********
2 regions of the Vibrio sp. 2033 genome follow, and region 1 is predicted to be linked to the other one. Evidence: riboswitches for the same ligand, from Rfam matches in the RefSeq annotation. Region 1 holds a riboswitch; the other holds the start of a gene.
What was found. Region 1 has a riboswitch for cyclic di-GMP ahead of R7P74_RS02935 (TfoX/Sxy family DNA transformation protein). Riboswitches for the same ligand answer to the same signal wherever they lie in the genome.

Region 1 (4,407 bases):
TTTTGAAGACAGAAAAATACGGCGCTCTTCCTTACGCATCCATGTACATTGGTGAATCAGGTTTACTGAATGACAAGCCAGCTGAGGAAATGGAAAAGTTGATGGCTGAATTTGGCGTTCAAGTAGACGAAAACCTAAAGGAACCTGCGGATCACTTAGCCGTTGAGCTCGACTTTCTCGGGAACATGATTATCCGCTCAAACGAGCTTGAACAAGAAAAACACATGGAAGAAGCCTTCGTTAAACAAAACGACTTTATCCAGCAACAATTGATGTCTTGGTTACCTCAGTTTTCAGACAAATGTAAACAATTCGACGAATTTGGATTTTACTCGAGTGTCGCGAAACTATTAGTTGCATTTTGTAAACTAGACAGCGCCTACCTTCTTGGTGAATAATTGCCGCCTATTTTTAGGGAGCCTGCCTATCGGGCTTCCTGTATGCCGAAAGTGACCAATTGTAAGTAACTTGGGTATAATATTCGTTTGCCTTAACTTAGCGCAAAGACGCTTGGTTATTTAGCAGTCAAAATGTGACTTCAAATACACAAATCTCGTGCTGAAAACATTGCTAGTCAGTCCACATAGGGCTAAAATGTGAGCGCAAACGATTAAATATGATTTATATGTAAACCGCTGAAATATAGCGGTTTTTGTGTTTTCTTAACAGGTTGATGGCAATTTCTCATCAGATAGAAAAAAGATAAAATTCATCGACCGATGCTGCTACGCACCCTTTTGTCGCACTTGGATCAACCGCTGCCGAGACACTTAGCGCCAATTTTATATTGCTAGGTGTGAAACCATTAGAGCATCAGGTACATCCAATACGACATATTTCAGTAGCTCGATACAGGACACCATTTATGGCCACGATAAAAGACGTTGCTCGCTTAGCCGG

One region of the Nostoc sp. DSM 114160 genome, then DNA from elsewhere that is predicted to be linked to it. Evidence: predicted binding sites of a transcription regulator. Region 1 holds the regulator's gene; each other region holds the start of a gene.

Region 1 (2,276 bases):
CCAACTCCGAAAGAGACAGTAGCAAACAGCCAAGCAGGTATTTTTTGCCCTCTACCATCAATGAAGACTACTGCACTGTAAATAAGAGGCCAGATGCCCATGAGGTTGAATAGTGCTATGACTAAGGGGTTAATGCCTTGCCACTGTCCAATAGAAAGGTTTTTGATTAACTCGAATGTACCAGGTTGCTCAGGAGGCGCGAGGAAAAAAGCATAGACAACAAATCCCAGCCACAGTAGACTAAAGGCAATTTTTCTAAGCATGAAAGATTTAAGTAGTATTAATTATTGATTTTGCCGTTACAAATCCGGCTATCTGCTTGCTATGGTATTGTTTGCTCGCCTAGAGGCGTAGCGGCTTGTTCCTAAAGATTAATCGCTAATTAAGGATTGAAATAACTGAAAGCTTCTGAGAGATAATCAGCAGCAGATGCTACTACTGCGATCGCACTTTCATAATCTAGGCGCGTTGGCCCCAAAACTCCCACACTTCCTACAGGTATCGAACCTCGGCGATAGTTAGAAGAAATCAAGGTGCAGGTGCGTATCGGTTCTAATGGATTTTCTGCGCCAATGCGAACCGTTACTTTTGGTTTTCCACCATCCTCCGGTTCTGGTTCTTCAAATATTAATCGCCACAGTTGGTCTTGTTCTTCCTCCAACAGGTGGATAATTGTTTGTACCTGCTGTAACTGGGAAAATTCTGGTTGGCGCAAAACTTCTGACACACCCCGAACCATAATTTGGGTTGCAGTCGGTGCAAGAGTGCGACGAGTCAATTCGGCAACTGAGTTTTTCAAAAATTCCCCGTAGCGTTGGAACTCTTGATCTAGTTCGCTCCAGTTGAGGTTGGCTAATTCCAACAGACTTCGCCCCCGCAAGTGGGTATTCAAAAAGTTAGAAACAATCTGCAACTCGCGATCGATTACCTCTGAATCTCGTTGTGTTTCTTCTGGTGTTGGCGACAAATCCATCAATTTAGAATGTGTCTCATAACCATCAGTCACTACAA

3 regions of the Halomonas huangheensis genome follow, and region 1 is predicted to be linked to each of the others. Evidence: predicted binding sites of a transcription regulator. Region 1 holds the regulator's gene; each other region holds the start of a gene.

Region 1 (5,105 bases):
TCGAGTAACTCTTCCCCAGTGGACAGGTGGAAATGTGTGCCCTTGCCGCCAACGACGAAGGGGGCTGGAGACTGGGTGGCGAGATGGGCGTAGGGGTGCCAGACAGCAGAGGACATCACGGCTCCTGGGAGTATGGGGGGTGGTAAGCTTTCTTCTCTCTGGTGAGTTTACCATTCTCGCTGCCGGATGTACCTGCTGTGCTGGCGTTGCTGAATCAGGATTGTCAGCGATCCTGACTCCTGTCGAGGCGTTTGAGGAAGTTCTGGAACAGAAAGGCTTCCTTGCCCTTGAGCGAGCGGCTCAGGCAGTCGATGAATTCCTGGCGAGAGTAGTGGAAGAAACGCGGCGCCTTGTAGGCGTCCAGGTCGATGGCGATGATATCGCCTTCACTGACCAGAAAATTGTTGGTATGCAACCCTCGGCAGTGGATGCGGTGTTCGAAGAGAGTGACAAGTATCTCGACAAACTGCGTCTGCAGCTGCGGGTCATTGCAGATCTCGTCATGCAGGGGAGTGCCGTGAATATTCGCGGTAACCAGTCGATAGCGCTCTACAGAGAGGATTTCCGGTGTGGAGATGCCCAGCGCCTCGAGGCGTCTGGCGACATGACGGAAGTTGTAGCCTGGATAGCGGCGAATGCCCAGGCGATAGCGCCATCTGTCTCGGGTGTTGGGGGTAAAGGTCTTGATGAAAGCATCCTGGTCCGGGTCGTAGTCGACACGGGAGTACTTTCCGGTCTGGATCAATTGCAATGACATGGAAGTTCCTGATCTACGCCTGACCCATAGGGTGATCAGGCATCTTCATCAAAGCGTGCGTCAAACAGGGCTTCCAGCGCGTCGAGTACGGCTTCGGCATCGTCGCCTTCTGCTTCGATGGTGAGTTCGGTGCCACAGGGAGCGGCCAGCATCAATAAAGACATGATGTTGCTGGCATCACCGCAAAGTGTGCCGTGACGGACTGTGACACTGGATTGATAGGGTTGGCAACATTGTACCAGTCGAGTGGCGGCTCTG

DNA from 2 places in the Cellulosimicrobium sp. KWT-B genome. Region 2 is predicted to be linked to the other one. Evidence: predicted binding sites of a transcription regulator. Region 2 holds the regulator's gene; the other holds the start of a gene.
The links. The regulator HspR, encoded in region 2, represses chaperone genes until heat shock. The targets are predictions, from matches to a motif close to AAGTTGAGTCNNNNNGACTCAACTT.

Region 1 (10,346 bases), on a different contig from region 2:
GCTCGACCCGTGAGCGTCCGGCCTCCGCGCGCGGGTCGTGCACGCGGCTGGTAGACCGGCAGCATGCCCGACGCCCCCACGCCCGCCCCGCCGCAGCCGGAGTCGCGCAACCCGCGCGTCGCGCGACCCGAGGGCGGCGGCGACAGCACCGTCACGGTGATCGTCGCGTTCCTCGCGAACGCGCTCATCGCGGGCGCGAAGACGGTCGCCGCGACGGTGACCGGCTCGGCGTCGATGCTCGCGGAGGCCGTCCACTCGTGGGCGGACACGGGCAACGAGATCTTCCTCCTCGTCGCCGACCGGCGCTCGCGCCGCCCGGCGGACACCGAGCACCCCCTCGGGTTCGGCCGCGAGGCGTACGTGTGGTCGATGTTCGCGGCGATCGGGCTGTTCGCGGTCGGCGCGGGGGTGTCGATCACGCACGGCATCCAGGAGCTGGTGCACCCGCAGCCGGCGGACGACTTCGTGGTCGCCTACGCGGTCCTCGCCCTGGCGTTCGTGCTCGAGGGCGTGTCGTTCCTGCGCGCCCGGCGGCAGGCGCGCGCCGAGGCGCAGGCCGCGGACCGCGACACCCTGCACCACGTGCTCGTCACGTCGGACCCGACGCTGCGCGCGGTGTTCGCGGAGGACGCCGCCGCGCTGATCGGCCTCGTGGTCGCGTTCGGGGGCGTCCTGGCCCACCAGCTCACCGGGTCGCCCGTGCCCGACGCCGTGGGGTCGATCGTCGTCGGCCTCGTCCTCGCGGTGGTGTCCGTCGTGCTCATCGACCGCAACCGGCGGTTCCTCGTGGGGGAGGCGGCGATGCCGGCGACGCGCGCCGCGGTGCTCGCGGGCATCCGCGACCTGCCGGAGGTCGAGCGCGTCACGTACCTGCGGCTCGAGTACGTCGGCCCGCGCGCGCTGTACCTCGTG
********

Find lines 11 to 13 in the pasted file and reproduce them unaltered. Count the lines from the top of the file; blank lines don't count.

DNA from 2 places in the Cellulosimicrobium sp. KWT-B genome. Region 2 is predicted to be linked to the other one. Evidence: predicted binding sites of a transcription regulator. Region 2 holds the regulator's gene; the other holds the start of a gene.
The links. The regulator HspR, encoded in region 2, represses chaperone genes until heat shock. The targets are predictions, from matches to a motif close to AAGTTGAGTCNNNNNGACTCAACTT.

Region 1 (10,346 bases), on a different contig from region 2: